Below are a couple of ways of extending a Linux computer’s webcam provision - even if you don’t have a webcam! The first adds your mobile phone’s camera as a webcam. The second uses a static JPEG or PNG image as a webcam.

Using a phone camera as a virtual webcam

Having heard about DroidCam as a way to use mobile phones as cameras for computers, I gave it a try. Thanks to Andy Simpkins' instructions, this proved to be quite simple.

I installed DroidCam on my phone, launched it, and noted that it displayed the URL to connect to:

 http://172.20.99.99:4747/video

If you try this the URL displayed will be something like the one it gave me, but almost certainly not exactly the same numbers (unless your wifi is configured exactly like mine).

My particular laptop has a built in webcam that for whatever reason presents as four (count ‘em, four) devices:

❯ lsusb -tv | grep -B1 Acer
    |__ Port 8: Dev 8, If 1, Class=Video, Driver=uvcvideo, 480M
        ID 5986:2115 Acer, Inc
    |__ Port 8: Dev 8, If 0, Class=Video, Driver=uvcvideo, 480M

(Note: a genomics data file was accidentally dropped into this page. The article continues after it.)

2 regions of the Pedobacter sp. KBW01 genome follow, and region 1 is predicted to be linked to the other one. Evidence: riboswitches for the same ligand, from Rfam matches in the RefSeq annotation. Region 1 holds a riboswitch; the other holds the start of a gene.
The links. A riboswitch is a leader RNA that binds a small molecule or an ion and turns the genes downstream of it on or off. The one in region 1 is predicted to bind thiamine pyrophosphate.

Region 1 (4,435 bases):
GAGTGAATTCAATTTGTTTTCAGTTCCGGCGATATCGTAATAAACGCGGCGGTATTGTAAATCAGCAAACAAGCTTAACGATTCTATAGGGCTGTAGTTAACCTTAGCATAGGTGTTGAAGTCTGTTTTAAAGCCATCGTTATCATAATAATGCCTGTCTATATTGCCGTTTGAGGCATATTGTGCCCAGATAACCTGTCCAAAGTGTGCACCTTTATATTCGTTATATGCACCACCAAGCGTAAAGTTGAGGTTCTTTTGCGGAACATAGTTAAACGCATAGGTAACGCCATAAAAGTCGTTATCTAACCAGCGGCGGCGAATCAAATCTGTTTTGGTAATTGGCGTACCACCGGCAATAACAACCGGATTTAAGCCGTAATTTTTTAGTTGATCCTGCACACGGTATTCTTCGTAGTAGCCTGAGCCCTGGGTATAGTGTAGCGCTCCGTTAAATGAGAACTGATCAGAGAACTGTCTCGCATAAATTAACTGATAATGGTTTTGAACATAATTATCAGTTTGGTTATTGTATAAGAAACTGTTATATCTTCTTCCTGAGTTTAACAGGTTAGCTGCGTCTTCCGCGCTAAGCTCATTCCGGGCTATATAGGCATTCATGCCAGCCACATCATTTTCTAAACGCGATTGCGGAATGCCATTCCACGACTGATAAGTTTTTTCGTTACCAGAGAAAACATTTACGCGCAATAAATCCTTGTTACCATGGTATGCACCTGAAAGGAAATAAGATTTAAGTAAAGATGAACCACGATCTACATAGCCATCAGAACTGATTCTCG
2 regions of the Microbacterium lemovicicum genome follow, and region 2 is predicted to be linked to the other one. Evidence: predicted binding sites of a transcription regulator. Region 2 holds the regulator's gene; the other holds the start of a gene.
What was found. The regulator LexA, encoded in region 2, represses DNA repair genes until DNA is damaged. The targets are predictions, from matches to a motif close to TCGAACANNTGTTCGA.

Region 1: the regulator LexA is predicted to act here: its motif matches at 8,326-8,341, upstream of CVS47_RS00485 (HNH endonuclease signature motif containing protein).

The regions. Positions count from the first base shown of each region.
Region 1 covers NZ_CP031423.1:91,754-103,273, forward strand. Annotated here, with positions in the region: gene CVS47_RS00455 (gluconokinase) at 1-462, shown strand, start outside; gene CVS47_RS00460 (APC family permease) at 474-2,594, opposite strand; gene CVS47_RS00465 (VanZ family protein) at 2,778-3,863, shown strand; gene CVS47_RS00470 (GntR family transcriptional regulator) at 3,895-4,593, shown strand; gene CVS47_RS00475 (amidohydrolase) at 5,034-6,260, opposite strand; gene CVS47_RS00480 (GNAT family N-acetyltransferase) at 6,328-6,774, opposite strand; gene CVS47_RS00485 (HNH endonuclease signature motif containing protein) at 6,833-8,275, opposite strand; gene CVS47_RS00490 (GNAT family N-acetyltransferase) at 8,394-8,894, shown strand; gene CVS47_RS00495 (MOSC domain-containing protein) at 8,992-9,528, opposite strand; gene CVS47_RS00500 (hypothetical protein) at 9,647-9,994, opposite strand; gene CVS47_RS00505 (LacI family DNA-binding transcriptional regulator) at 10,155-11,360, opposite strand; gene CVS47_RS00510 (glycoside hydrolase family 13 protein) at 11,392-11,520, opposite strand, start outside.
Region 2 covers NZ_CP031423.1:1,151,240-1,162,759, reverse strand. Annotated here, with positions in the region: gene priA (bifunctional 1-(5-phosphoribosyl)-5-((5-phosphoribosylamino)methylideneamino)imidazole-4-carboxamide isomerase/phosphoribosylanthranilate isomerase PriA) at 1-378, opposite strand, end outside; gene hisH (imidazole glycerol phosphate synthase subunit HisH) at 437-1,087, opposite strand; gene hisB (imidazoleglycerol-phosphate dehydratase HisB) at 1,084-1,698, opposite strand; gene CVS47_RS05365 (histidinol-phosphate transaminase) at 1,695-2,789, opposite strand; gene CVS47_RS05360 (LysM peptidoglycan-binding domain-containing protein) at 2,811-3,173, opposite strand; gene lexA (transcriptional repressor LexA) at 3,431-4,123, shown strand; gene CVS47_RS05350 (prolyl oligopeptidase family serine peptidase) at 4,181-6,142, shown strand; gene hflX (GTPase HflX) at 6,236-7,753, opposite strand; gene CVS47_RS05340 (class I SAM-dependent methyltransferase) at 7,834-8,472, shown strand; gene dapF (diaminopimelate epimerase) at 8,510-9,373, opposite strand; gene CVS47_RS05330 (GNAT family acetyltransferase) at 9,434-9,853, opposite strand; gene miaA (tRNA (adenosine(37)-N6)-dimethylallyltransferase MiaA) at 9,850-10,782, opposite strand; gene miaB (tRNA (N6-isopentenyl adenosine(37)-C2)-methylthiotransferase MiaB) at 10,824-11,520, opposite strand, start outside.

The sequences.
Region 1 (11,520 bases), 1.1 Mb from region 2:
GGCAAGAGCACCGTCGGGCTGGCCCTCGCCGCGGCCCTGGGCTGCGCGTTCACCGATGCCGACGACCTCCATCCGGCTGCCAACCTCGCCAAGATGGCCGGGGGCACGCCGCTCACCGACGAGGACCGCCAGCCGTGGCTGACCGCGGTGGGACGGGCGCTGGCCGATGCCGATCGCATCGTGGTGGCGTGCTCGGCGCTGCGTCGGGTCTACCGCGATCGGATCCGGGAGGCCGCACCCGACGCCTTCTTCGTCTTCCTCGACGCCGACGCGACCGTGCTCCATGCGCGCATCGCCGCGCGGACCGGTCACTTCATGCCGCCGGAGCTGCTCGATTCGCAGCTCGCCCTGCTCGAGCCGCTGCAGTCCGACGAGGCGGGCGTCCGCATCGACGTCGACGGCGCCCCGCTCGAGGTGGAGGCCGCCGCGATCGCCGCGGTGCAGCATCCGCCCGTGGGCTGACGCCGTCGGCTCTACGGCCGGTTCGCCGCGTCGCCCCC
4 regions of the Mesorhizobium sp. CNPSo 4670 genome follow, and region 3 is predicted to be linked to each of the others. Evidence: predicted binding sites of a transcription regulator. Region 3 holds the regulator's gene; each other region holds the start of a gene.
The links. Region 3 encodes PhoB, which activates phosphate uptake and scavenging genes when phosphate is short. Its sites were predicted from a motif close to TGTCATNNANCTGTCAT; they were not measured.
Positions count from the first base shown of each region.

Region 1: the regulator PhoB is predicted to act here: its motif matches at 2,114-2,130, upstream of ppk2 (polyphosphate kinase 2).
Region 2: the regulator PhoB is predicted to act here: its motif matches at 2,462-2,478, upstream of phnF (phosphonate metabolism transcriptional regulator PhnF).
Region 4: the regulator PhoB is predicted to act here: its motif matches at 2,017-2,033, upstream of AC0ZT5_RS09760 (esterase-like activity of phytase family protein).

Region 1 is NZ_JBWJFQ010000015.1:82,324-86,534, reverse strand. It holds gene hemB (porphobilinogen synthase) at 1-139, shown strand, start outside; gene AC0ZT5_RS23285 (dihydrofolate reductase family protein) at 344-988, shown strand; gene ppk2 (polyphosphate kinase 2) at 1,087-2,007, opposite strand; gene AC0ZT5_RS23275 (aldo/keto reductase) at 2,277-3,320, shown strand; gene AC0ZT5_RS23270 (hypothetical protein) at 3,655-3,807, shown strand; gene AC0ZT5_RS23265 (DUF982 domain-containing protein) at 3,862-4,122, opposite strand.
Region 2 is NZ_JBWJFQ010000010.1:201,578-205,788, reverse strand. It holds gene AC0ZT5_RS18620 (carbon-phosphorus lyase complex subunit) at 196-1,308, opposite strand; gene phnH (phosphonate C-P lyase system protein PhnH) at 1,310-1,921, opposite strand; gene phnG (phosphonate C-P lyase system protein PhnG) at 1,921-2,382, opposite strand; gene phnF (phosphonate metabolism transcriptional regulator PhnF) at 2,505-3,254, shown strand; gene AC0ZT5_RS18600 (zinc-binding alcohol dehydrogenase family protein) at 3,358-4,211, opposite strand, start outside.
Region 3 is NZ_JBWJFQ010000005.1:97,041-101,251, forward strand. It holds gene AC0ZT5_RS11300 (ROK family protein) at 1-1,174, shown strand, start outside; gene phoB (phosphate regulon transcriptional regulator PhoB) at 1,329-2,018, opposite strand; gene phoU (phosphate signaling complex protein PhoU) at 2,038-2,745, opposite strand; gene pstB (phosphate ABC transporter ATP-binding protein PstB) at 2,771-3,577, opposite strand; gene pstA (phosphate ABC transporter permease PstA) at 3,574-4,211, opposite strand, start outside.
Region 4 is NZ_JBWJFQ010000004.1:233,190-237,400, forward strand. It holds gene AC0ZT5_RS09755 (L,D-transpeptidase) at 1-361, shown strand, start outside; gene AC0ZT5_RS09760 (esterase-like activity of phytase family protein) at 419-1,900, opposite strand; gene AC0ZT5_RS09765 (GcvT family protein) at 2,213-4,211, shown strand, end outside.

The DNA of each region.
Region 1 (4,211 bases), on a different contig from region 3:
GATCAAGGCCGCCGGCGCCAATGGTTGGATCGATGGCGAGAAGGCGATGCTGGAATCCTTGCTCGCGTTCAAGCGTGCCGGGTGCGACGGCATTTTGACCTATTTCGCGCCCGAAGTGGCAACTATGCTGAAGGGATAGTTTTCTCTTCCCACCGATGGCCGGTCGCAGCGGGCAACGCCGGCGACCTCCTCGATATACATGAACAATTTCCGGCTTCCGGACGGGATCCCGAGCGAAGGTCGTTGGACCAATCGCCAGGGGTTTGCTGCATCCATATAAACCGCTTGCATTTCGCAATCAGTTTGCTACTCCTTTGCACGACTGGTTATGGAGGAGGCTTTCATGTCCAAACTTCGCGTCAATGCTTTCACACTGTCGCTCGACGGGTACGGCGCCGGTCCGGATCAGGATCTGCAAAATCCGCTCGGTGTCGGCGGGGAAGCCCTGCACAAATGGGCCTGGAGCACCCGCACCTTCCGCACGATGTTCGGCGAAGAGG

ID 5986:2115 Acer, Inc
--
    |__ Port 12: Dev 14, If 1, Class=Video, Driver=uvcvideo, 480M
        ID 5986:2123 Acer, Inc
    |__ Port 12: Dev 14, If 0, Class=Video, Driver=uvcvideo, 480M
        ID 5986:2123 Acer, Inc

Two devices I can understand since it has an integrated IR camera. But four? For each camera the only significant difference between each reported device is that one has ‘ID_V4L_CAPABILITIES=:capture:’ whereas the other has ‘ID_V4L_CAPABILITIES=:’. I digress.

So anyway on my laptop there are four device nodes:

❯ ls /dev/video*
/dev/video0
/dev/video1
/dev/video2
/dev/video3

and adding a virtual camera will create a fifth device node. Devices are counted from zero, so the new device will be /dev/video4. If your computer has no cameras attached, the new device would be /dev/video0.

Now that’s all dealt with, here are the commands I needed to get going:

  1. Install the necessary software:

     sudo apt-get install ffmpeg v4l2loopback-utils
    
  2. Load the kernel module:

     sudo modprobe v4l2loopback
    
  3. Run the middleware: